Δ
k
=
Δ
p
⇒
Δ
k
=
1
Δ
p
Δ
k
·
Δ
x
=
1
Δ
p
·
Δ
x >
2
π
Δ
x
·
Δ
p >
×
2
π
=
h
2
π
×
2
π
=
h
Δ
x
·
Δ
p > h
The Bohr model
In 1897, J.J. Thompson discovered the electron.
It was then clear that matter, whch is
macroscopically neutral, is made of charged parts, the electron being a negatively charged
particle. There must be therefore a positively charged part, and Thompson suggested the
“plum pudding” model, in which here is a continuum of positive charge distribution, in which
negatively charged electrons are embedded.
In 1909, Geiger and Marsden found that alpha particles (that are positively charged) are
sometimes (about 1 in 10,000) reflected by very large angles when are fired at a thin gold
leaf. It is very hard to reconcile this experimental result with the “plum pudding” model.
Rutherford described this expriment as follows: “It was almost as if you fired a fifteen–inch
shell at a piece of tissue paper and it bounced back and hit you.”
Rutherford was motivated by the Geiger–Marsden results to propose the “solar system”
model, in which most of the atom’s mass is in a small nucleus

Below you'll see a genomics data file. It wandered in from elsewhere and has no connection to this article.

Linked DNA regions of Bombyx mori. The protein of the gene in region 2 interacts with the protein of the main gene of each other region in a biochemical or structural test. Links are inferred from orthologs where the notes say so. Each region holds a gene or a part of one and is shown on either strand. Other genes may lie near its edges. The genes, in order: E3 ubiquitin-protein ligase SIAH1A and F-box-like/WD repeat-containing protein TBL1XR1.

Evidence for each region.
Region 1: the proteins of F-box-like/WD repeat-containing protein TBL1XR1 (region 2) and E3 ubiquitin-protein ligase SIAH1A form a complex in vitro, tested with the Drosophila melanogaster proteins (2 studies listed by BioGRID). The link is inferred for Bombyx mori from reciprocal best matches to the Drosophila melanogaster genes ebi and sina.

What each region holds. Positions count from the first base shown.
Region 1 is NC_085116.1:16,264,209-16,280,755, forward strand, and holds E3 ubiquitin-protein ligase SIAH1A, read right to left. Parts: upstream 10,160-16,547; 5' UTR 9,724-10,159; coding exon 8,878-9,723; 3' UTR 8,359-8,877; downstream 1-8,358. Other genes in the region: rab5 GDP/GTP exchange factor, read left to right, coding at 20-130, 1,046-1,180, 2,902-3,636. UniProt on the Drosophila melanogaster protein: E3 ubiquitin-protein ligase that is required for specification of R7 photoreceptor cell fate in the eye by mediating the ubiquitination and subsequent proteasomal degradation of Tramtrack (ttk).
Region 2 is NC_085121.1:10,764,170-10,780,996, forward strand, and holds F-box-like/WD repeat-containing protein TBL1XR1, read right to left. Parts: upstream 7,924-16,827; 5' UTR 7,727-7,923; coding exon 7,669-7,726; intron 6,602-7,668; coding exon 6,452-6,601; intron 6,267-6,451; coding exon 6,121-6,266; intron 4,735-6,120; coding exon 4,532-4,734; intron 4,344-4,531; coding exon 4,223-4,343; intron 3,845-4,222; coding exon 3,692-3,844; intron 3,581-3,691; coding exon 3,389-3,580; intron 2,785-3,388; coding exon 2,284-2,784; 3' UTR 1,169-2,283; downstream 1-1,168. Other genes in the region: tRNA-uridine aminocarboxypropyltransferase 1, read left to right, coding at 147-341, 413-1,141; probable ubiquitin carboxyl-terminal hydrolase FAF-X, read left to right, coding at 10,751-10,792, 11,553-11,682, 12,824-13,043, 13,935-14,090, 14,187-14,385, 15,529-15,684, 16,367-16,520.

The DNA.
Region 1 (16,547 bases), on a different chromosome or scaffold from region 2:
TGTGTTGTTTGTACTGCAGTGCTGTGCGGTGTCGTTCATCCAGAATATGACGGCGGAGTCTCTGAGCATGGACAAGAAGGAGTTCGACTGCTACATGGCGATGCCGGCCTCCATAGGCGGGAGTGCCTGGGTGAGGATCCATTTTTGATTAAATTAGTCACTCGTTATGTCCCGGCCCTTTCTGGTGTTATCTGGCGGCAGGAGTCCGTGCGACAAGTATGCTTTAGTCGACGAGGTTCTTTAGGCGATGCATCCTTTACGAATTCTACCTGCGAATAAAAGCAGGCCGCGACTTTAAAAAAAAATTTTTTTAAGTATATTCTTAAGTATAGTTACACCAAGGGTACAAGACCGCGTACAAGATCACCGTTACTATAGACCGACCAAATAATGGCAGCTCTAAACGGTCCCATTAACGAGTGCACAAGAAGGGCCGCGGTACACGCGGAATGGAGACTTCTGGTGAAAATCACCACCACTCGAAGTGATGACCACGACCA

, and the electrons orbit the
nucleus. There is an obvious problem with this model: an electron orbiting the nucleus must
radiate, becasue it is constantly accelerated.
Losing energy to radiation, the orbit must
decay. We next estimate the lifetime of the hydrogen atom based on the Rutherford model.
The radiated power is given by Larmor’s formula,
P
=
2
3
ke
2
a
2
c
3
where
k
= 1
/
(4
π
0
),
e
is the electron charge, and
a
is the acceleration. Take now
a
=
v
2
/r
,
and find
P
=
2
3
ke
2
v
4
r
2
c
3
=
2
3
ke
2
(
v/c
)
4
c
r
2
.
As typical parameters, to be jusified below, we take
v/c
= 1
/
137 and
r
= 0
.
0529 nm, and
use
ke
2
= 1
.
44 eV
·
nm. We therefore find,
P
=
2
3
×
1
.
44 eV
·
nm
×
1
137
4
×
3
×
10
17
nm
/
s
(0
.
0529 nm)
2
= 2
.
92
×
10
11
eV
s
124
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 Spring '09
 LIORBURKO
 Physics, Atom, Charge

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